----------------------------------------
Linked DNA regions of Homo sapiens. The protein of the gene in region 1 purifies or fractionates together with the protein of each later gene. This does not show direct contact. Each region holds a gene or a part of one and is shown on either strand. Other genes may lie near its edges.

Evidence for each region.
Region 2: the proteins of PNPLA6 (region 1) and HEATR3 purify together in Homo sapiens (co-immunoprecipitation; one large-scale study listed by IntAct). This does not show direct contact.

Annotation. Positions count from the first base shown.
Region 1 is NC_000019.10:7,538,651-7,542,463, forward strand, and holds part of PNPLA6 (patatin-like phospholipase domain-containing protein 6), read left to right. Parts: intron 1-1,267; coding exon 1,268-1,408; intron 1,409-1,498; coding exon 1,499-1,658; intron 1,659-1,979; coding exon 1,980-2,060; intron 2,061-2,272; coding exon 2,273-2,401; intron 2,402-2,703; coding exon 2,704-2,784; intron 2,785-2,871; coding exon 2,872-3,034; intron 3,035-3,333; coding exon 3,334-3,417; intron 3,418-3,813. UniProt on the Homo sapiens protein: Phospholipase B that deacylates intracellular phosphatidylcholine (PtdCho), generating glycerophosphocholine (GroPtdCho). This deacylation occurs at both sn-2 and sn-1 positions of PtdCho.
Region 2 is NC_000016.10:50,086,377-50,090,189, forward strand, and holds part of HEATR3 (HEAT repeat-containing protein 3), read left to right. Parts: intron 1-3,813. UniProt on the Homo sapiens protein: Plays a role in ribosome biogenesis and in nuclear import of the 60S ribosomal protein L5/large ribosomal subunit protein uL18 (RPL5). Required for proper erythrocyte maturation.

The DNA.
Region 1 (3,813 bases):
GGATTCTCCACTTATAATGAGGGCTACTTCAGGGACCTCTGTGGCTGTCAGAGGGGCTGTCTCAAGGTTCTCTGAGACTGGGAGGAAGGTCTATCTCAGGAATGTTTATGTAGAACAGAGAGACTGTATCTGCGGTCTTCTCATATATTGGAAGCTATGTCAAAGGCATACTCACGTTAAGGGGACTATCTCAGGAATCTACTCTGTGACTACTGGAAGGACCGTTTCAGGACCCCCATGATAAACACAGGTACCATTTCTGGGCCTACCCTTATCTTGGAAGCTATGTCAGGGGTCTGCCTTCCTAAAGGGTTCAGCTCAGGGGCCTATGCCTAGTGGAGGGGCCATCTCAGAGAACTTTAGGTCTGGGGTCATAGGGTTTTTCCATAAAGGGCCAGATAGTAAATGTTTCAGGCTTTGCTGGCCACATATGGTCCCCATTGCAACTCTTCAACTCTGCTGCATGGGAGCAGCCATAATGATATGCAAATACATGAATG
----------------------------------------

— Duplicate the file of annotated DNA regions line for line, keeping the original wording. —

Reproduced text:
Linked DNA regions of Homo sapiens. The protein of the gene in region 1 purifies or fractionates together with the protein of each later gene. This does not show direct contact. Each region holds a gene or a part of one and is shown on either strand. Other genes may lie near its edges.

Evidence for each region.
Region 2: the proteins of PNPLA6 (region 1) and HEATR3 purify together in Homo sapiens (co-immunoprecipitation; one large-scale study listed by IntAct). This does not show direct contact.

Annotation. Positions count from the first base shown.
Region 1 is NC_000019.10:7,538,651-7,542,463, forward strand, and holds part of PNPLA6 (patatin-like phospholipase domain-containing protein 6), read left to right. Parts: intron 1-1,267; coding exon 1,268-1,408; intron 1,409-1,498; coding exon 1,499-1,658; intron 1,659-1,979; coding exon 1,980-2,060; intron 2,061-2,272; coding exon 2,273-2,401; intron 2,402-2,703; coding exon 2,704-2,784; intron 2,785-2,871; coding exon 2,872-3,034; intron 3,035-3,333; coding exon 3,334-3,417; intron 3,418-3,813. UniProt on the Homo sapiens protein: Phospholipase B that deacylates intracellular phosphatidylcholine (PtdCho), generating glycerophosphocholine (GroPtdCho). This deacylation occurs at both sn-2 and sn-1 positions of PtdCho.
Region 2 is NC_000016.10:50,086,377-50,090,189, forward strand, and holds part of HEATR3 (HEAT repeat-containing protein 3), read left to right. Parts: intron 1-3,813. UniProt on the Homo sapiens protein: Plays a role in ribosome biogenesis and in nuclear import of the 60S ribosomal protein L5/large ribosomal subunit protein uL18 (RPL5). Required for proper erythrocyte maturation.

The DNA.
Region 1 (3,813 bases):
GGATTCTCCACTTATAATGAGGGCTACTTCAGGGACCTCTGTGGCTGTCAGAGGGGCTGTCTCAAGGTTCTCTGAGACTGGGAGGAAGGTCTATCTCAGGAATGTTTATGTAGAACAGAGAGACTGTATCTGCGGTCTTCTCATATATTGGAAGCTATGTCAAAGGCATACTCACGTTAAGGGGACTATCTCAGGAATCTACTCTGTGACTACTGGAAGGACCGTTTCAGGACCCCCATGATAAACACAGGTACCATTTCTGGGCCTACCCTTATCTTGGAAGCTATGTCAGGGGTCTGCCTTCCTAAAGGGTTCAGCTCAGGGGCCTATGCCTAGTGGAGGGGCCATCTCAGAGAACTTTAGGTCTGGGGTCATAGGGTTTTTCCATAAAGGGCCAGATAGTAAATGTTTCAGGCTTTGCTGGCCACATATGGTCCCCATTGCAACTCTTCAACTCTGCTGCATGGGAGCAGCCATAATGATATGCAAATACATGAATG